Hallowed Hallowe’en traditions


Hallowe’en, that magical night for the kids, is approaching again, and with it comes this shot of trivia about the very early beginnings of “Spook Night.”  
The Druids and the Romans
Have you noticed how the Druids manage to weasel into almost every historical flashback? When in doubt, attribute everything to the Druids.
In the case of Hallowe’en, the Stonehenge crowd set aside the night for the dead. Centuries before Christianity, the Druids believed that Samhain, the Celtic Lord of the Dead, released the souls of the departed to wander the land. Priests gathered on windy hilltops around huge bonfires to guide the dead in their travels between the earth and the netherworld. Ancient Roman writers allegeg that the night was also marked with grim pagan rituals that included human sacrifice. Julius Caesar wrote that those sacrificed werte primarily criminals, but sometimes innocents were also sacrificed. The human sacrifices were burned alive in a large wooden effigy, which is the source of today’s “wicker man.”
Pumpkins and “trick or treat” 
The early Christians believed that evil, supernatural forces were especially powerful on the eve of All Saints Day, which occurred on November 1. Thus, October 31 was known as All Hallows Eve (today’s Hallowe’en) and was marked by the lighting of huge bonfires to ward off any evil spirits that might be lurking in the night. 
People were warned that, if they left the safety of the bonfire they, would be at the mercy of witches and goblins. To protect their homes, they hollowed out turnips and placed a lighted candle inside. The turnips had grotesque faces carved into them to scare off the goblins of the night, and that’s how we got today’s jack-o’-lantern, although in North America the pumpkin replaced the turnip.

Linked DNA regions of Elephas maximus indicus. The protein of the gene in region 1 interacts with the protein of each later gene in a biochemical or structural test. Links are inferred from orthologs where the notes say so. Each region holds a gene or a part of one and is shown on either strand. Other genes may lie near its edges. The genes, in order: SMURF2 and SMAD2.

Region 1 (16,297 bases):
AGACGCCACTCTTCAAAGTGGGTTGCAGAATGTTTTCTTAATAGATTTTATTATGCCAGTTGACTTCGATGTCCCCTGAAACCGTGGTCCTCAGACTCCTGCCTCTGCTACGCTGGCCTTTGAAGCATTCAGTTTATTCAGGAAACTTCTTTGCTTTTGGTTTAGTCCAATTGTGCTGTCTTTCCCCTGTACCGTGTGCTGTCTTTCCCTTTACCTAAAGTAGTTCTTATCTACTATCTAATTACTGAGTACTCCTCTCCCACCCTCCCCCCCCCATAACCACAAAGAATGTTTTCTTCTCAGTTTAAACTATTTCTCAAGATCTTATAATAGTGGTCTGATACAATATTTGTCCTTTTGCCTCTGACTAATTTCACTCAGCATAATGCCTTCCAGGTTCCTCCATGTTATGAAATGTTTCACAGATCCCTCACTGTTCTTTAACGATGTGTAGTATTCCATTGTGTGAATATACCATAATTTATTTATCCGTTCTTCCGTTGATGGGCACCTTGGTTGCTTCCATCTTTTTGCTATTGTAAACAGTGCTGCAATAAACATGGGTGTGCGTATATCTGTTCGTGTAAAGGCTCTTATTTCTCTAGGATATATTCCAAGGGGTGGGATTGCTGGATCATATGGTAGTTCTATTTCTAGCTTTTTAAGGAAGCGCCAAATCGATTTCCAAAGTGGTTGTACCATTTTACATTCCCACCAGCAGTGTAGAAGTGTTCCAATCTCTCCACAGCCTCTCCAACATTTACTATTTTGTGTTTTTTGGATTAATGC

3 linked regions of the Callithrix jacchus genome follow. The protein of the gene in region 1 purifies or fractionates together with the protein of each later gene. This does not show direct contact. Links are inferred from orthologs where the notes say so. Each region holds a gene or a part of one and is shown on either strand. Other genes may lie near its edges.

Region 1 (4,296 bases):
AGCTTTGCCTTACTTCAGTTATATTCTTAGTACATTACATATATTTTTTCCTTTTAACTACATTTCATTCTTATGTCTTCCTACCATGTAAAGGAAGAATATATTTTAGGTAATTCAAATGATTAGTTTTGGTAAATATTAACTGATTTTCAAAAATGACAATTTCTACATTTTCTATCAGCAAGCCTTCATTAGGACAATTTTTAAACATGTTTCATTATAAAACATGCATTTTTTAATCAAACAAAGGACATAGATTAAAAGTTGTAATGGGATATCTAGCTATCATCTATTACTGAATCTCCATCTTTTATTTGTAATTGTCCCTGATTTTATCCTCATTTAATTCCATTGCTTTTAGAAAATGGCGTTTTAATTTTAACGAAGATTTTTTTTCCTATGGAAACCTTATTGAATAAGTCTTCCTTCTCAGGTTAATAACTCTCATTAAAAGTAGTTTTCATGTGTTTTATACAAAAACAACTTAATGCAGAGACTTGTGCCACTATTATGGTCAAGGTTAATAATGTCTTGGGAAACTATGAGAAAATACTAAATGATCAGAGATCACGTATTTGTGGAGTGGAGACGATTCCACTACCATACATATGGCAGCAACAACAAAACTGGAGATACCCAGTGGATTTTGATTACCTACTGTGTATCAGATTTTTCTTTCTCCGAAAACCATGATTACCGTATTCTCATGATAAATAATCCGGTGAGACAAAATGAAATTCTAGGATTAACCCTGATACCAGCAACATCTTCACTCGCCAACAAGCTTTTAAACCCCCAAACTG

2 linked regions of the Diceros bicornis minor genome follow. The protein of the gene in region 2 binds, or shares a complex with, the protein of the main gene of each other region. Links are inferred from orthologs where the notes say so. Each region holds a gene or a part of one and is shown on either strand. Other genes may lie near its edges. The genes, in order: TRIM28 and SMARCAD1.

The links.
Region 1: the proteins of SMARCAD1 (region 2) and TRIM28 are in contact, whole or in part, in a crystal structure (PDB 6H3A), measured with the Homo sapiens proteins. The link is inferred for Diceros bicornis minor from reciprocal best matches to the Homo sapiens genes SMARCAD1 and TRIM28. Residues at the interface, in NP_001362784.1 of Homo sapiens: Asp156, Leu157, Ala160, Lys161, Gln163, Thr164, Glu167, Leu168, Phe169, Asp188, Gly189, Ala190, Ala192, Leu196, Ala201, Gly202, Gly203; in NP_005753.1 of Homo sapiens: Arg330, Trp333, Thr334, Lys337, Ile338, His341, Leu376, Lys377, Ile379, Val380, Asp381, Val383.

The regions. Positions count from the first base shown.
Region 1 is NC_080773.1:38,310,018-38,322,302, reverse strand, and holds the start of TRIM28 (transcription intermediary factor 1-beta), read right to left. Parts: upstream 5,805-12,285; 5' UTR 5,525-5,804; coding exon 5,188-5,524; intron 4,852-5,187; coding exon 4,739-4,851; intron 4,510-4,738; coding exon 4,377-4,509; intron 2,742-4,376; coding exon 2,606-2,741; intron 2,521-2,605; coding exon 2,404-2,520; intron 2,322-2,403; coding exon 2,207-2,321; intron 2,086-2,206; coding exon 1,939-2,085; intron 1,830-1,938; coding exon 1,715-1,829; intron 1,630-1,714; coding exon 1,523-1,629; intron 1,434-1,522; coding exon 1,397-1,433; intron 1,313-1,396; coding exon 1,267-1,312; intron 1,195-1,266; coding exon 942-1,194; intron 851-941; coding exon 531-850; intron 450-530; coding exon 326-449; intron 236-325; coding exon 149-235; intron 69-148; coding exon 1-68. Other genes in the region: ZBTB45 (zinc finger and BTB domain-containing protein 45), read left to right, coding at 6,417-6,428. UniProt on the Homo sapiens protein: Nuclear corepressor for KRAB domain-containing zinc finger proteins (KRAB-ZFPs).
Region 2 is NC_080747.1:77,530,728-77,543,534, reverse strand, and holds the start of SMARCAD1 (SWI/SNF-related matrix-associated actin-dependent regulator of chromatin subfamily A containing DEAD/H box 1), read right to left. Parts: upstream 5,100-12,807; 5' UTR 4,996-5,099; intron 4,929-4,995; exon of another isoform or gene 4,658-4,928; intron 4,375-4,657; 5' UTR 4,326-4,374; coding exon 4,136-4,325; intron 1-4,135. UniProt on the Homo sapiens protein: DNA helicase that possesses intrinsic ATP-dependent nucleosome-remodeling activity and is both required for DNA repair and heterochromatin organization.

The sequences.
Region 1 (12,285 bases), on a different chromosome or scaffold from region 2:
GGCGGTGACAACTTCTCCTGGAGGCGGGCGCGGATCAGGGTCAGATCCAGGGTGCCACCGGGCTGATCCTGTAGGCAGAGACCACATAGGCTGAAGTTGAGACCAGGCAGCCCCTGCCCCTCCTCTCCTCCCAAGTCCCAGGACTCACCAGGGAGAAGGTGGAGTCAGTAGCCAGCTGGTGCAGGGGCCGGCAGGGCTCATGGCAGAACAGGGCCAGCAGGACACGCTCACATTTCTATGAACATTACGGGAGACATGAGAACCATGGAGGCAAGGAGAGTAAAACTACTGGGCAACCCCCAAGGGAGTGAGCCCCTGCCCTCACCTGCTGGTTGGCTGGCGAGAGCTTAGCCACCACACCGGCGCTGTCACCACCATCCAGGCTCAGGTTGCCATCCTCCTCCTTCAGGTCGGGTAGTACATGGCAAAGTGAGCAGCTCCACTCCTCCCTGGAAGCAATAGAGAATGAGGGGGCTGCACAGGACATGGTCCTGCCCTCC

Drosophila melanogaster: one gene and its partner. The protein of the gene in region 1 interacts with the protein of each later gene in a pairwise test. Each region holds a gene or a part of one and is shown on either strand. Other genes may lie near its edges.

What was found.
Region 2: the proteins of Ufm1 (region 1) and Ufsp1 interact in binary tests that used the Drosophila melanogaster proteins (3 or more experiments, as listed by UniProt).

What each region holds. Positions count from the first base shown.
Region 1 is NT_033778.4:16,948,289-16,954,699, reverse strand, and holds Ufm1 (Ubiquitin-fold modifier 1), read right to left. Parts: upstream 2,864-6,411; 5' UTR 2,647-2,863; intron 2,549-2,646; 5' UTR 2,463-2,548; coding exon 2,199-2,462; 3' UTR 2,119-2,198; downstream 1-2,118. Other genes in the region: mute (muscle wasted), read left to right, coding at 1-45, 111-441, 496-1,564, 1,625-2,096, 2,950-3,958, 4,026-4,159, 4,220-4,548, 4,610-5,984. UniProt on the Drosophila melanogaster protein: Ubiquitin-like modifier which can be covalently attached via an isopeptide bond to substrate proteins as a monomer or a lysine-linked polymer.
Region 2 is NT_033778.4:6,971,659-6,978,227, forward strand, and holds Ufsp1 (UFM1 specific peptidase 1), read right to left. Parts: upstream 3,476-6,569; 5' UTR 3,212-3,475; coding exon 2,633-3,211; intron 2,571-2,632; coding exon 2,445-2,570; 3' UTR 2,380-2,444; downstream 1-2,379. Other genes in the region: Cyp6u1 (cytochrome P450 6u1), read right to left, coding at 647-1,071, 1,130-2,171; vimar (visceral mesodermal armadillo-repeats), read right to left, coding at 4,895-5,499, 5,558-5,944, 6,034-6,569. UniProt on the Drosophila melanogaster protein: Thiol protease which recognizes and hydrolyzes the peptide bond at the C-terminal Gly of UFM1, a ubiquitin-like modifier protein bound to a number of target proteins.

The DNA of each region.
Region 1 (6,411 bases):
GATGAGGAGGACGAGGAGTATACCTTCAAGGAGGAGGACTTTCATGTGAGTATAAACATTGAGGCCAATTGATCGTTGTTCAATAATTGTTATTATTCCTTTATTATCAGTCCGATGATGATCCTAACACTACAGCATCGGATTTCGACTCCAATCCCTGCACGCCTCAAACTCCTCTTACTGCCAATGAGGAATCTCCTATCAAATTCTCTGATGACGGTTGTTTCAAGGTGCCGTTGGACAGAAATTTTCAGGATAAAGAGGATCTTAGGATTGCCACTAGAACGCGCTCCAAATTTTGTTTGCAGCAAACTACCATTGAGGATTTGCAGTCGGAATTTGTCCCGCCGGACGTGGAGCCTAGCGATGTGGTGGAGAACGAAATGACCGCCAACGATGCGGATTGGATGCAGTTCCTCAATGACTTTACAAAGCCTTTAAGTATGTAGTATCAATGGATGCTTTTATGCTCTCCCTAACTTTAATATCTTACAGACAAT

Another effective ghoul-repeller was the carrying of a pitchfork with flaming straw to singe a witch’s broom as she flew by.
“Trick or treating”  has a mixed history from both sides of the Atlantic. The “treat”  part started in 17th-century Ireland when peasants asked for food treats at the doors of the wealthy. The idea of avoiding a prankish “trick” by giving a treat, seems to be a relatively recent North American addition to Hallowe’en, 
The beginning of blackmail?
It’s interesting to note that the earliest New World settlers didn’t mark October 31 at all.  It was only after the arrival of millions of Irish and Scottish immigrants that Hallowe’en took on any special significance over here.  
In addition to their Halloween customs, the immigrants also gave us a cornucopia of belly laughs, namely:
• How do ghosts get through locked doors?    
They use skeleton keys.
• What is the leader of the “Ghost Club” called?     
The spooks person.
• What is a ghost’s favourite bird?    
The scare crow.
• What kind of TV does Dracula own?      
• What do you get when you cross Dracula with Sleeping Beauty?
Tired blood.
• What do you call the son of a vampire?    
A bat boy.
• When does the Invisible Man usually disappear?
When the waiter brings the check. 
• How do vampires travel?    
By blood vessel.
• What is a ghost’s favourite dessert?     
“Boo” berry pie.
• What do you call a monster that is 20 feet high, with large teeth and horrible claws?       
• What do you call a phantom chicken?     
A poultry-geist.
• What's all-white and goes, Oob, oob?”   
A ghost walking backwards.
• Who referees the monsters’ game of baseball?   
The vumpire.
• What is a vampire’s favourite dance?    
The fang dango.